The NAACP Is Right, Cont.

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Dave notes the following ridiculous statement from Tea Party Patriot leadership:


The NAACP has long history of liberalism and racism. If you are a conservative -- including a conservative African-American -- there is no room for you at the NAACP. If you have opinions that differ from the NAACP and the liberal establishment, and if you are African-American, you are an "Uncle Tom," a "negro," "not black enough" and "against our people."

Citing his own posts, Dave asserts:

When I said the NAACP's move would backfire, I meant things like this would happen. I didn't mean they were wrong to go down that road. It's just that they should know that calling out a group for "racism" is pointless -- whoever's been targeted will simply claim to have been attacked unfairly and had his free speech threatened.Remember what happened when Eric Holder said that America had been a "nation of cowards" in discussing race. Boom: Backlash. Anger. Debate over why he said it, but not what he meant. A year and change later we have a ridiculous national debate over whether Holder's department hates white people because it won't draw and quarter the New Black Panther Party. This stuff is what he meant, of course. But saying it isn't actually starting the debate. It's pretty obvious that the NAACP failed here.

One way of looking at the Tea Party Patriot statement on the facts. It is true that NAACP is fairly liberal. It is also true that Michael Steele is arguably the most prominent black conservative in America. He is also--among many other things--a member of the NAACP, and thus presumably part of a racist group.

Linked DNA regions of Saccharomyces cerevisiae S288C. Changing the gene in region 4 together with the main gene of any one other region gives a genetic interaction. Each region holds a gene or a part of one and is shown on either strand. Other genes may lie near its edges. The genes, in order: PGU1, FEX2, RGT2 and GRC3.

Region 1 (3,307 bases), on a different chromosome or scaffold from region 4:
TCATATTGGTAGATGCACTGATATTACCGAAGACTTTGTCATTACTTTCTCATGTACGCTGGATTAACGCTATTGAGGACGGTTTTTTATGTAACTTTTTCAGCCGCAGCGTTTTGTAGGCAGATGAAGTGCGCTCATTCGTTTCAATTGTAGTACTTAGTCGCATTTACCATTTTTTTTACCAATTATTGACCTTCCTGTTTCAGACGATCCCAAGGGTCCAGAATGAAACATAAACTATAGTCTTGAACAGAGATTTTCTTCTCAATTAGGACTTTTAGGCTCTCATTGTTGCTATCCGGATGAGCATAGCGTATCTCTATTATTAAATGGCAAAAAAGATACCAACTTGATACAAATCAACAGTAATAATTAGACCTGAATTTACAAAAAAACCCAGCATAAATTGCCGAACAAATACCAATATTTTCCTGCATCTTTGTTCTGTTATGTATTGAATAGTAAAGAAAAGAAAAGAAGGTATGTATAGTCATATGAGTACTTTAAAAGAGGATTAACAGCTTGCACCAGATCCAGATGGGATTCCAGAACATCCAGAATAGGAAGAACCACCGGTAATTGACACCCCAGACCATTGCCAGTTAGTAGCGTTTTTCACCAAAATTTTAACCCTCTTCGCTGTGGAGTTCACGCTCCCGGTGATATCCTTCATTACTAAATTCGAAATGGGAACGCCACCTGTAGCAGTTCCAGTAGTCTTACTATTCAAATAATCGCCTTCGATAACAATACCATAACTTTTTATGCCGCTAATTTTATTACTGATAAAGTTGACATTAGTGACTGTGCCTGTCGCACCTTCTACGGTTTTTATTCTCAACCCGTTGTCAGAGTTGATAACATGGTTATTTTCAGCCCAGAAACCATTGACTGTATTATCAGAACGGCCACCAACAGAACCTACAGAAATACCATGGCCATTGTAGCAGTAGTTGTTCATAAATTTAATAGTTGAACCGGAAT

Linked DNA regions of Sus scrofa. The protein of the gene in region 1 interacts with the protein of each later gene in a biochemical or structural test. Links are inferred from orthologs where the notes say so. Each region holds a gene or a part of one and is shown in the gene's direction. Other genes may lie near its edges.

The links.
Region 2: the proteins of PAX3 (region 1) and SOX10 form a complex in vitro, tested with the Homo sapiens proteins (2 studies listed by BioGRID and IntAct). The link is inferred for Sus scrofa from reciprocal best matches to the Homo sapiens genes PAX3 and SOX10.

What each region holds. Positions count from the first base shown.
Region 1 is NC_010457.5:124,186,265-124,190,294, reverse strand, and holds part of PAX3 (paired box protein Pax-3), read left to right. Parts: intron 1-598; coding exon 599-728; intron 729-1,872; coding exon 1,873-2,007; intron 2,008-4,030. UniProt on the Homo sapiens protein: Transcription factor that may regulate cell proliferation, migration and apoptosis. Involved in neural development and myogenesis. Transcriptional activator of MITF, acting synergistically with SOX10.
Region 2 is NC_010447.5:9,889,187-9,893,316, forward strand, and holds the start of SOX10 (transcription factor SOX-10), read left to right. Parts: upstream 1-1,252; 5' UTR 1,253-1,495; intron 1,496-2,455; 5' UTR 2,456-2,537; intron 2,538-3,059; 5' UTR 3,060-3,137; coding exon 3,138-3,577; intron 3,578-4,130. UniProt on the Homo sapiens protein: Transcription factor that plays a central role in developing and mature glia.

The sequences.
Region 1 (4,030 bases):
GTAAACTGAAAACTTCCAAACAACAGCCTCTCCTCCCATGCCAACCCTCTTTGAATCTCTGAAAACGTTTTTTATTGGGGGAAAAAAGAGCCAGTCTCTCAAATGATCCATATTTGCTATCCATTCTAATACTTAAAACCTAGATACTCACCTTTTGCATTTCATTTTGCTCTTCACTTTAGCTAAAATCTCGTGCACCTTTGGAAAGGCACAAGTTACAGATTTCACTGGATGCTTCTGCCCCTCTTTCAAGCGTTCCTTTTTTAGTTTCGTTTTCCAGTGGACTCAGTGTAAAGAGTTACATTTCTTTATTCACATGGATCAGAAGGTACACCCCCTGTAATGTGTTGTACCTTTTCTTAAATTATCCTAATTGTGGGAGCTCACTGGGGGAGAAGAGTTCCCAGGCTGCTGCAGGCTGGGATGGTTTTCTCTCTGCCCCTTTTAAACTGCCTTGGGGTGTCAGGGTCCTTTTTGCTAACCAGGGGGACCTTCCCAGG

To the extent that the NAACP has, as Dave says, "failed," it is because the arbiters of facts have ceded ground, and reporters and writers dutifully, and uncritically, dispense the notion that an organization which helped birth modern America has "a long history of...racism." But it also fails because there is very little pushback on this notion from "sensible" liberal writers. (I don't include Dave among them, mind you.) Instead we're getting calls for the president to condemn the NAACP, essentially, for being the NAACP. 

Dave concedes that the NAACP has a case, but concludes that they're wrong for making it. But they're only wrong for making it because the broader society, evidently, believes that objecting to a call for literacy tests is, in fact, just as racist as a call for literacy tests. This inversion, this crime against sound logic, is at the heart of American white supremacy, and at the heart of a country that has nurtured white supremacy all these sad glorious years. 

It is the Founders claiming all men are created equal while building a democracy on property in human beings. It is Confederates crying tyranny, while erecting a country based on tyranny. It is Sherman discriminating against black soldiers, while claiming that his superiors are discriminating against whites. It's Ben Tillman justifying racial terrorism, by claiming that he's actually fighting against terrorism. It is George Wallace defending a system built on bombing children in churches, and then asserting that the upholders of that system are "the greatest people to ever trod this earth."

Those who employ racism are not in the habit of confessing their nature--inversion is their cloak. Cutting out the cancer means confronting that inversion, means not wallowing in on-the-other-handism, in post-racialism, means seeing this as more than some kind of political game. Someone has, indeed, failed here. It is not the NAACP.
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Ta-Nehisi Coates is a national correspondent at The Atlantic, where he writes about culture, politics, and social issues. He is the author of the memoir The Beautiful Struggle.

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